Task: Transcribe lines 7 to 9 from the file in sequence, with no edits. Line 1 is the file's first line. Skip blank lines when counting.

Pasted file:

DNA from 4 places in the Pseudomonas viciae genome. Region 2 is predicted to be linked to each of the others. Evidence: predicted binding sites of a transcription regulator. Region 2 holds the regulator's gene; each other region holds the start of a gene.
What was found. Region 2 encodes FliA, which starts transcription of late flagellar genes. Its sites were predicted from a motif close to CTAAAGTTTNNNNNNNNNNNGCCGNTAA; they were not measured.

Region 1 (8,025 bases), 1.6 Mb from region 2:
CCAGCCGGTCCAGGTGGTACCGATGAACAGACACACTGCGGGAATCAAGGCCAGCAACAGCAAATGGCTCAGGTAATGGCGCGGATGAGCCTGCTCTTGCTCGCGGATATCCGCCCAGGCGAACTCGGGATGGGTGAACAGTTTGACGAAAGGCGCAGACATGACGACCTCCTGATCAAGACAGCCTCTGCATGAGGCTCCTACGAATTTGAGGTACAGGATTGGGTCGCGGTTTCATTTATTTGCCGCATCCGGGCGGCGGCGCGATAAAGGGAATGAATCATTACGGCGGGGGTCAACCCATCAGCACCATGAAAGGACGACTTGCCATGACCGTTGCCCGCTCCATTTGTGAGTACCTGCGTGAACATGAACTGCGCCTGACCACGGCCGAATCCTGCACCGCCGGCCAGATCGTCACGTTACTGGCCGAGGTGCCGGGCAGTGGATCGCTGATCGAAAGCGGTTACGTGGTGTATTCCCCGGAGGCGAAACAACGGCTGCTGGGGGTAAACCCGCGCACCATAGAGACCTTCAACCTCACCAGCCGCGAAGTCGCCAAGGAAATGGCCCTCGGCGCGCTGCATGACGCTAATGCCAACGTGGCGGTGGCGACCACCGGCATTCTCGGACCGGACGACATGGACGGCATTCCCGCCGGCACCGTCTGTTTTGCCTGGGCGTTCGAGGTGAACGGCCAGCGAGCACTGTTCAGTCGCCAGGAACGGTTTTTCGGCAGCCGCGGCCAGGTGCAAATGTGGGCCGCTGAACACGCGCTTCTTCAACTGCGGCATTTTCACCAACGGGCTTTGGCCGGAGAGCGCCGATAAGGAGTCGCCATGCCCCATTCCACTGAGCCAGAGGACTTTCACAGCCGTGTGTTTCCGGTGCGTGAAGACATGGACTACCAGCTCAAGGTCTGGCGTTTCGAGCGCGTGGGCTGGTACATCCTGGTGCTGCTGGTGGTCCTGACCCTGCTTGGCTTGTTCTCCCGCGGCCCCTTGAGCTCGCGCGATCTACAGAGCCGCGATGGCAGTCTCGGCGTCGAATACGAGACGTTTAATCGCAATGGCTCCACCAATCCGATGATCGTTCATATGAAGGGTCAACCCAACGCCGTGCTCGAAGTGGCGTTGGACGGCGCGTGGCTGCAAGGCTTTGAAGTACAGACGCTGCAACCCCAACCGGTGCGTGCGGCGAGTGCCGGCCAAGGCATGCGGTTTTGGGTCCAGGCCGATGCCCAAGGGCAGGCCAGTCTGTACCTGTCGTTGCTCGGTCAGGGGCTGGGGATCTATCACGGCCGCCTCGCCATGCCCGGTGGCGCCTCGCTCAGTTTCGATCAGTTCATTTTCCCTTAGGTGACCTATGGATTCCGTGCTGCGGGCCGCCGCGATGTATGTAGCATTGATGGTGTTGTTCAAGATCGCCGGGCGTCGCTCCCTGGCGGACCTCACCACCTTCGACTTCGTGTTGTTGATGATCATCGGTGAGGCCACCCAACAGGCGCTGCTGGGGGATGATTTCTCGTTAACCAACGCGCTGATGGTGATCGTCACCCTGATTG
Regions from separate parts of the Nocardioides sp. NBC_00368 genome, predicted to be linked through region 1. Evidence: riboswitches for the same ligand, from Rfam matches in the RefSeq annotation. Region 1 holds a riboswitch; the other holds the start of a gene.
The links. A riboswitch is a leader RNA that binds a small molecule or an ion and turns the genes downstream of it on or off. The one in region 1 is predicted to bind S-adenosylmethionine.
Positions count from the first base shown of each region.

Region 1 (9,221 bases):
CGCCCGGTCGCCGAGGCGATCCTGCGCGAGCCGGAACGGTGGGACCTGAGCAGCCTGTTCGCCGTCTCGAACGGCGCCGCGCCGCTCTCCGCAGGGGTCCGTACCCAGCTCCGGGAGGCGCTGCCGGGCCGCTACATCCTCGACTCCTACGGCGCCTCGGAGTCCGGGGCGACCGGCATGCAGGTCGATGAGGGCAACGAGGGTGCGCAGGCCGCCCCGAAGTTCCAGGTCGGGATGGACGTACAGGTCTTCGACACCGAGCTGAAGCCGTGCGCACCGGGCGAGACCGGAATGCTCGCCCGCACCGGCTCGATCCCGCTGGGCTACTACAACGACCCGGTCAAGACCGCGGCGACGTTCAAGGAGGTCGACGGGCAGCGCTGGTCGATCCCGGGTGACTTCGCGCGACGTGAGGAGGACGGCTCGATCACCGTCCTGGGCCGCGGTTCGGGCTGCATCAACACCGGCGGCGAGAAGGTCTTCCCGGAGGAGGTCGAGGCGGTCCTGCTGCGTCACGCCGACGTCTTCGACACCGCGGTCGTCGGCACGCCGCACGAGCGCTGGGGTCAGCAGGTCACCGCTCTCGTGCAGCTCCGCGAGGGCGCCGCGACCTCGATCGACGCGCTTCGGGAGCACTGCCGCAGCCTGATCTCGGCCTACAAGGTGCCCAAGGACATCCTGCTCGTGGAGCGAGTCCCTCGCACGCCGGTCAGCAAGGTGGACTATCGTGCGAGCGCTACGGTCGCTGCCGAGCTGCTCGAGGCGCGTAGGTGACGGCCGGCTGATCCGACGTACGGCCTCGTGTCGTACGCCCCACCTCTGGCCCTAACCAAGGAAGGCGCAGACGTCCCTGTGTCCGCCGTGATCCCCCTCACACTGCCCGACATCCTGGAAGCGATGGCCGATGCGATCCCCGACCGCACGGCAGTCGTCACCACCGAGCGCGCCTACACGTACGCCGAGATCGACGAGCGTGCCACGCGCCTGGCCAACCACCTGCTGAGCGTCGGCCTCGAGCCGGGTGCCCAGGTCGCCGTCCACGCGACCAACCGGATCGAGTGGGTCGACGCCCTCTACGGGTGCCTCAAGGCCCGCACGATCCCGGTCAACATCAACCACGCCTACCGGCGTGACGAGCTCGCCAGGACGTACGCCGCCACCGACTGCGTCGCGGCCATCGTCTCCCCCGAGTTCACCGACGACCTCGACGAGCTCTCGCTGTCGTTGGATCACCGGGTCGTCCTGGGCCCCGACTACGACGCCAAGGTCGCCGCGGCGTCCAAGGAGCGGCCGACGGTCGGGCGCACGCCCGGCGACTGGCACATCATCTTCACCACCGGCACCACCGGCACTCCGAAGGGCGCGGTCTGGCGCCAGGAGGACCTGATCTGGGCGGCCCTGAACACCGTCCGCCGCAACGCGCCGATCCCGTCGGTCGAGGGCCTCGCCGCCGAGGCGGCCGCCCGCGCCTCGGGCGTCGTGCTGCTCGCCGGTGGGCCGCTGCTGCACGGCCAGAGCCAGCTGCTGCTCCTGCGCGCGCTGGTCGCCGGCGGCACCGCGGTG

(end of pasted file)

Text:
Positions count from the first base shown of each region.

Region 1 (9,221 bases):
CGCCCGGTCGCCGAGGCGATCCTGCGCGAGCCGGAACGGTGGGACCTGAGCAGCCTGTTCGCCGTCTCGAACGGCGCCGCGCCGCTCTCCGCAGGGGTCCGTACCCAGCTCCGGGAGGCGCTGCCGGGCCGCTACATCCTCGACTCCTACGGCGCCTCGGAGTCCGGGGCGACCGGCATGCAGGTCGATGAGGGCAACGAGGGTGCGCAGGCCGCCCCGAAGTTCCAGGTCGGGATGGACGTACAGGTCTTCGACACCGAGCTGAAGCCGTGCGCACCGGGCGAGACCGGAATGCTCGCCCGCACCGGCTCGATCCCGCTGGGCTACTACAACGACCCGGTCAAGACCGCGGCGACGTTCAAGGAGGTCGACGGGCAGCGCTGGTCGATCCCGGGTGACTTCGCGCGACGTGAGGAGGACGGCTCGATCACCGTCCTGGGCCGCGGTTCGGGCTGCATCAACACCGGCGGCGAGAAGGTCTTCCCGGAGGAGGTCGAGGCGGTCCTGCTGCGTCACGCCGACGTCTTCGACACCGCGGTCGTCGGCACGCCGCACGAGCGCTGGGGTCAGCAGGTCACCGCTCTCGTGCAGCTCCGCGAGGGCGCCGCGACCTCGATCGACGCGCTTCGGGAGCACTGCCGCAGCCTGATCTCGGCCTACAAGGTGCCCAAGGACATCCTGCTCGTGGAGCGAGTCCCTCGCACGCCGGTCAGCAAGGTGGACTATCGTGCGAGCGCTACGGTCGCTGCCGAGCTGCTCGAGGCGCGTAGGTGACGGCCGGCTGATCCGACGTACGGCCTCGTGTCGTACGCCCCACCTCTGGCCCTAACCAAGGAAGGCGCAGACGTCCCTGTGTCCGCCGTGATCCCCCTCACACTGCCCGACATCCTGGAAGCGATGGCCGATGCGATCCCCGACCGCACGGCAGTCGTCACCACCGAGCGCGCCTACACGTACGCCGAGATCGACGAGCGTGCCACGCGCCTGGCCAACCACCTGCTGAGCGTCGGCCTCGAGCCGGGTGCCCAGGTCGCCGTCCACGCGACCAACCGGATCGAGTGGGTCGACGCCCTCTACGGGTGCCTCAAGGCCCGCACGATCCCGGTCAACATCAACCACGCCTACCGGCGTGACGAGCTCGCCAGGACGTACGCCGCCACCGACTGCGTCGCGGCCATCGTCTCCCCCGAGTTCACCGACGACCTCGACGAGCTCTCGCTGTCGTTGGATCACCGGGTCGTCCTGGGCCCCGACTACGACGCCAAGGTCGCCGCGGCGTCCAAGGAGCGGCCGACGGTCGGGCGCACGCCCGGCGACTGGCACATCATCTTCACCACCGGCACCACCGGCACTCCGAAGGGCGCGGTCTGGCGCCAGGAGGACCTGATCTGGGCGGCCCTGAACACCGTCCGCCGCAACGCGCCGATCCCGTCGGTCGAGGGCCTCGCCGCCGAGGCGGCCGCCCGCGCCTCGGGCGTCGTGCTGCTCGCCGGTGGGCCGCTGCTGCACGGCCAGAGCCAGCTGCTGCTCCTGCGCGCGCTGGTCGCCGGCGGCACCGCGGTG